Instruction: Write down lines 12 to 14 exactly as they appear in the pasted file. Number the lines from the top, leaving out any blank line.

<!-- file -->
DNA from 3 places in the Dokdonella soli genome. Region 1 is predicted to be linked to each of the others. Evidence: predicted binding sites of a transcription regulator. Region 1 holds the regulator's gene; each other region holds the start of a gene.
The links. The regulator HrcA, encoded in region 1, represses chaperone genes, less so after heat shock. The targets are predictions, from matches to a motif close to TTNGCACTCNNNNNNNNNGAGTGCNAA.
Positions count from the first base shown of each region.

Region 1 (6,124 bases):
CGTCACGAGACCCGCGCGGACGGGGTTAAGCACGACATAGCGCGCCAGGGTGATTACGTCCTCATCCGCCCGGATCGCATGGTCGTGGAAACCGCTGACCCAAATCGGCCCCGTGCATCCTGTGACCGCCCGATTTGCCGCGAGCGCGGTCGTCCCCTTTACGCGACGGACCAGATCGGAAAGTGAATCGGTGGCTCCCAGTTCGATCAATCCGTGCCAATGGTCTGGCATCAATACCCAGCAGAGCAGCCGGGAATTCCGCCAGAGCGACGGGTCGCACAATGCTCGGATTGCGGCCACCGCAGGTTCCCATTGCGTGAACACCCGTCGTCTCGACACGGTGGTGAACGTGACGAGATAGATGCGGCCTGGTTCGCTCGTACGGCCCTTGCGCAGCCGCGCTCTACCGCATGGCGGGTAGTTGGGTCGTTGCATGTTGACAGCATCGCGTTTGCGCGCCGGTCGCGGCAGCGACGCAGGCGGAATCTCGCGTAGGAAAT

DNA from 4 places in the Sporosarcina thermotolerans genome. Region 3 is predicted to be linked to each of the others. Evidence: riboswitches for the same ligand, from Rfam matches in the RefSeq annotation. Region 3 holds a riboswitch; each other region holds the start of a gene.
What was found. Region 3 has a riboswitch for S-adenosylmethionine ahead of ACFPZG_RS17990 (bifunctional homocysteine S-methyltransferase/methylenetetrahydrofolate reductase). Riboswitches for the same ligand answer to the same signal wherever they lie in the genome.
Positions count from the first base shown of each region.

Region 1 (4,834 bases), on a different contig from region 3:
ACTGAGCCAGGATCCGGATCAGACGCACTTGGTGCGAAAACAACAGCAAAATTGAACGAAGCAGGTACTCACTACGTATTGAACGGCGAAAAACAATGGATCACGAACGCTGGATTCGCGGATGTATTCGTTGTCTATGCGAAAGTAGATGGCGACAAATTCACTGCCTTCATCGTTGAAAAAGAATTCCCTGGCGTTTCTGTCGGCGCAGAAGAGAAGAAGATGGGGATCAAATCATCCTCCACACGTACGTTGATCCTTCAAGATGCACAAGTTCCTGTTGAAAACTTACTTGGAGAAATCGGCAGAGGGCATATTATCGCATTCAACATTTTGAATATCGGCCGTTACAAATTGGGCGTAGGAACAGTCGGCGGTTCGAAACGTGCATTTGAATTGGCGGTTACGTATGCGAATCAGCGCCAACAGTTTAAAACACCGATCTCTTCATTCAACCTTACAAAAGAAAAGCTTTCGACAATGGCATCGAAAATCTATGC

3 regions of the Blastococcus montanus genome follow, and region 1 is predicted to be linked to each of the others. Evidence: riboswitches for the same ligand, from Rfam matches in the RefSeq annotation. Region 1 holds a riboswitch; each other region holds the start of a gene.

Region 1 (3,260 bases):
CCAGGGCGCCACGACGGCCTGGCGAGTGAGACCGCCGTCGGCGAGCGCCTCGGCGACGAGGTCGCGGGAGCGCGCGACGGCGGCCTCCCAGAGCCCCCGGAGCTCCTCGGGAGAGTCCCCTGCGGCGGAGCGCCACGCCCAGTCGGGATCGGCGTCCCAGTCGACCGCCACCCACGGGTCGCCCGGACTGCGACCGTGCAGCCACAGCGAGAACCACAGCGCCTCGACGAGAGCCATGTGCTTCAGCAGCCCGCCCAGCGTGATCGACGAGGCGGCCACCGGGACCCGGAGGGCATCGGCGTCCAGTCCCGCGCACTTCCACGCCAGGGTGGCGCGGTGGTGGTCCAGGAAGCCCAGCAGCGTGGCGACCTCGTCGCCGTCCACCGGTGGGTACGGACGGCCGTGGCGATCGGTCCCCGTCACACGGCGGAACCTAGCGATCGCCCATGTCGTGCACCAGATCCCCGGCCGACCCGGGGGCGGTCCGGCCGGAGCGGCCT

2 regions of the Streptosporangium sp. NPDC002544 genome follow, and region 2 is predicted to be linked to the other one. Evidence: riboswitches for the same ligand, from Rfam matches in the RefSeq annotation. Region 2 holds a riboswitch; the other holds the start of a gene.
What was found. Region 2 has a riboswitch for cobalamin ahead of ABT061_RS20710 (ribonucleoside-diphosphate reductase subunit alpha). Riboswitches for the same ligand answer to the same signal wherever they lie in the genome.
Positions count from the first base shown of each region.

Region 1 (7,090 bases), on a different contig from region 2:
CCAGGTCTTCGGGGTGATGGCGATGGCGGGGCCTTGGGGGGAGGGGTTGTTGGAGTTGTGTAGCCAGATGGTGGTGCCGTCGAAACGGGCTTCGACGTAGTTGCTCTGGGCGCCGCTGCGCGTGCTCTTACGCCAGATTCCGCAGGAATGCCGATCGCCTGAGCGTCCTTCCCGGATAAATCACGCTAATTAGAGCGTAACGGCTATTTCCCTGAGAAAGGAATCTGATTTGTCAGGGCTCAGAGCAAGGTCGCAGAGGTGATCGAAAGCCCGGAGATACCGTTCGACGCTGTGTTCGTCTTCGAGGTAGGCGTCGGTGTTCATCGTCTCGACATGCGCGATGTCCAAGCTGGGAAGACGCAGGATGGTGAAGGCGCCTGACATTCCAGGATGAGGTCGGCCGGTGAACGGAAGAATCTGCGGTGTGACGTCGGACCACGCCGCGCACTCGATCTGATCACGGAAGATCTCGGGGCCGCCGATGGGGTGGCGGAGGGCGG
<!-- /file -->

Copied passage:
Region 1 (3,260 bases):
CCAGGGCGCCACGACGGCCTGGCGAGTGAGACCGCCGTCGGCGAGCGCCTCGGCGACGAGGTCGCGGGAGCGCGCGACGGCGGCCTCCCAGAGCCCCCGGAGCTCCTCGGGAGAGTCCCCTGCGGCGGAGCGCCACGCCCAGTCGGGATCGGCGTCCCAGTCGACCGCCACCCACGGGTCGCCCGGACTGCGACCGTGCAGCCACAGCGAGAACCACAGCGCCTCGACGAGAGCCATGTGCTTCAGCAGCCCGCCCAGCGTGATCGACGAGGCGGCCACCGGGACCCGGAGGGCATCGGCGTCCAGTCCCGCGCACTTCCACGCCAGGGTGGCGCGGTGGTGGTCCAGGAAGCCCAGCAGCGTGGCGACCTCGTCGCCGTCCACCGGTGGGTACGGACGGCCGTGGCGATCGGTCCCCGTCACACGGCGGAACCTAGCGATCGCCCATGTCGTGCACCAGATCCCCGGCCGACCCGGGGGCGGTCCGGCCGGAGCGGCCT

2 regions of the Streptosporangium sp. NPDC002544 genome follow, and region 2 is predicted to be linked to the other one. Evidence: riboswitches for the same ligand, from Rfam matches in the RefSeq annotation. Region 2 holds a riboswitch; the other holds the start of a gene.